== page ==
NEW YORK (IDG) -- In Thursday's afternoon keynote address here at Fall Internet World, Netscape CEO James Barksdale described the future of the Internet as the personalization of the Internet.
To help make this vision real, Netscape announced Custom Netcenter, a service designed to help an organization create corporate portals that integrate that organization's specific applications and business information with the services and content of Netscape's own Netcenter portal.
With Custom Netcenter, companies will be able to create customized home pages for employees based on My Netscape technology, that will feature both personal and business content.
"Portals are an integral part of the Net Economy," according to Barksdale. "While custom portals are limited to a few corporations right now, by late 1999, that number will increase to the hundreds and thousands."
Portals are the ideal way for corporations to achieve their goals of acquiring and keeping customers and lowering cost, Barksdale said in his address. He gave the example of Citibank, whose goal is to capture one billion customers by 2010.
"Citibank believes that one way to do this is through portals -- they've said it costs them 20 percent less to meet customers electronically than otherwise," Barksdale said.
Netscape plans to leverage the ubiquity of its browser, its enterprise software, and its portal services -- including the new Custom Netcenter -- to help its enterprise customers expand their own businesses by better harnessing the Internet.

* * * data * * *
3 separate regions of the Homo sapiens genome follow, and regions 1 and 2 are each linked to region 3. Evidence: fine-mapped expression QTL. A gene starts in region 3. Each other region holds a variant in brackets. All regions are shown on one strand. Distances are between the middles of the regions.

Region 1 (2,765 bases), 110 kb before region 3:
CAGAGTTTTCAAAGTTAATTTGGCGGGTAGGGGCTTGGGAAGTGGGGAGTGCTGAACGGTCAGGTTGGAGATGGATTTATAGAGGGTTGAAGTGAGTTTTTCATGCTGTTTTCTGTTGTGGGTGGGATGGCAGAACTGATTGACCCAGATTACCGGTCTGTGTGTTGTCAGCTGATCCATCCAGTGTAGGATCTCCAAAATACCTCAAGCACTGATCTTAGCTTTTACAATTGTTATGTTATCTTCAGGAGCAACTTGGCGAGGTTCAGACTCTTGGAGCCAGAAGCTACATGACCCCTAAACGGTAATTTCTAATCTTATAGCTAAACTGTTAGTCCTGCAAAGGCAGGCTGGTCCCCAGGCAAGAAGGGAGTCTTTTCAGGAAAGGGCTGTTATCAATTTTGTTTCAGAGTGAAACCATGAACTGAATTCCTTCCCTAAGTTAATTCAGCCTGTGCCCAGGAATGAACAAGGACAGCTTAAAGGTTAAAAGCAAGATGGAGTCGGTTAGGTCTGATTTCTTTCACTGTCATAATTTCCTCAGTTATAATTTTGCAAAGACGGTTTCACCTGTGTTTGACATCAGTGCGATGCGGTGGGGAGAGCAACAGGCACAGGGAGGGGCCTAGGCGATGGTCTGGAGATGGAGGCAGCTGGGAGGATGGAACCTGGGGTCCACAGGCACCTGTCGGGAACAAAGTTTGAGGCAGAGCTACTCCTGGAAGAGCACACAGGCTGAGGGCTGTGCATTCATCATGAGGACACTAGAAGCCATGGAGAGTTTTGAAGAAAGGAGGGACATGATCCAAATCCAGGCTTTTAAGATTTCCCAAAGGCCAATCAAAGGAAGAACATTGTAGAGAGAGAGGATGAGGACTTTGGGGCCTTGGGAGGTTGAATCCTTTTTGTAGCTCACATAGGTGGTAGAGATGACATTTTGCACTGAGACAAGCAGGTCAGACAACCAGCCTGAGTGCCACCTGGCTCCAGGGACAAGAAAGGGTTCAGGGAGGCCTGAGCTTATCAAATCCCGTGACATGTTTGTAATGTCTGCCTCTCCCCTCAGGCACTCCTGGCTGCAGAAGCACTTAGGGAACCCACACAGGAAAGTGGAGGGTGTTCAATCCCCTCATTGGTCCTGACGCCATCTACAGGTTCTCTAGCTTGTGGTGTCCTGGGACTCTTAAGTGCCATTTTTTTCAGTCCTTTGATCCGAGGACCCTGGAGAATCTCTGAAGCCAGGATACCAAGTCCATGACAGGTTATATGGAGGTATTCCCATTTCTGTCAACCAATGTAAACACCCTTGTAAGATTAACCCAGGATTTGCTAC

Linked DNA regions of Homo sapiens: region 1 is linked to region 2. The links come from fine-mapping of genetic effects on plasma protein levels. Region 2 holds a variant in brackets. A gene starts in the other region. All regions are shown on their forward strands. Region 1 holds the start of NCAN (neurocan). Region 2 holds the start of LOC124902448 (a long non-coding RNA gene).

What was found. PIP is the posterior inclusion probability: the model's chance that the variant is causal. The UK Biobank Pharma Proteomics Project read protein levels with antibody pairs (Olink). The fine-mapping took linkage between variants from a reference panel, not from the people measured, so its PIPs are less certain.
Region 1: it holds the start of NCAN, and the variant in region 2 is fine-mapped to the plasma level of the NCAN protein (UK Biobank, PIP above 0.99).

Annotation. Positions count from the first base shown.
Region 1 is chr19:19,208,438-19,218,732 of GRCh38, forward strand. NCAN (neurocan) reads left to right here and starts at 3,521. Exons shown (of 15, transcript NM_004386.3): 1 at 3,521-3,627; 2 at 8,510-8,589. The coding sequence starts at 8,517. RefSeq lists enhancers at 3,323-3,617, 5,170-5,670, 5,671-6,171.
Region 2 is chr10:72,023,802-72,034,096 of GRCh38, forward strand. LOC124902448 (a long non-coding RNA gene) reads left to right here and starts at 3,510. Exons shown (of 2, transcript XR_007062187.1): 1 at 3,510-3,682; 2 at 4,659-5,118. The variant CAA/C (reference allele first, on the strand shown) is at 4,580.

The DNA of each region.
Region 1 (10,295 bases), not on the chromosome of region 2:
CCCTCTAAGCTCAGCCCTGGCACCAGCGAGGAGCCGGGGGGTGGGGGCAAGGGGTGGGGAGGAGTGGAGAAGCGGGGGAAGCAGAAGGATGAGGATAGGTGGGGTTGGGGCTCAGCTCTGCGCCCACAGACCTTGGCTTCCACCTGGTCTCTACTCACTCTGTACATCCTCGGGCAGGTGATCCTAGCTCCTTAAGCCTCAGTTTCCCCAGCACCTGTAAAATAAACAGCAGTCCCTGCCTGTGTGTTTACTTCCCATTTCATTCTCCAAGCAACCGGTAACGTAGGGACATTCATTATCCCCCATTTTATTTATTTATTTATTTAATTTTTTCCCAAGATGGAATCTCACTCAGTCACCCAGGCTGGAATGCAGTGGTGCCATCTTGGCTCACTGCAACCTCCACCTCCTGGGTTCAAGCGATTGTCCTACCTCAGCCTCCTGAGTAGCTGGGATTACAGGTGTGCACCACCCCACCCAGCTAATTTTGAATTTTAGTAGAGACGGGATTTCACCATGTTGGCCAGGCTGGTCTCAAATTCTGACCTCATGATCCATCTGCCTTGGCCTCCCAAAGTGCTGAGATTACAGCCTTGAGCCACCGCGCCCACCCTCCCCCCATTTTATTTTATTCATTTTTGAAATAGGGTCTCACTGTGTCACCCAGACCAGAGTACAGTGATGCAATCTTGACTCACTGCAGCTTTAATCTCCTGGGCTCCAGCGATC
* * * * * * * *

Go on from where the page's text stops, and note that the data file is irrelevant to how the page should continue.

Barksdale gave search technology as an example of an Internet service that needed to get smarter and more personalized.
"After spending millions of dollars on search and navigation, it's still hard as hell to find anything," Barksdale said. He and other players in the portal space believe that smart browsing is the answer. It is one example of how the Internet's power increases exponentially when the information it delivers is intuitive and personalized.
For the skeptics who believe that portals are a commoditized service that will never generate revenue, Barksdale used the cellular telephone as a comparison.
"Just like in the cellular business when they started giving phones away, I'll give you the service and the machine, just give me the first 10 clicks in the morning," Barksdale said.
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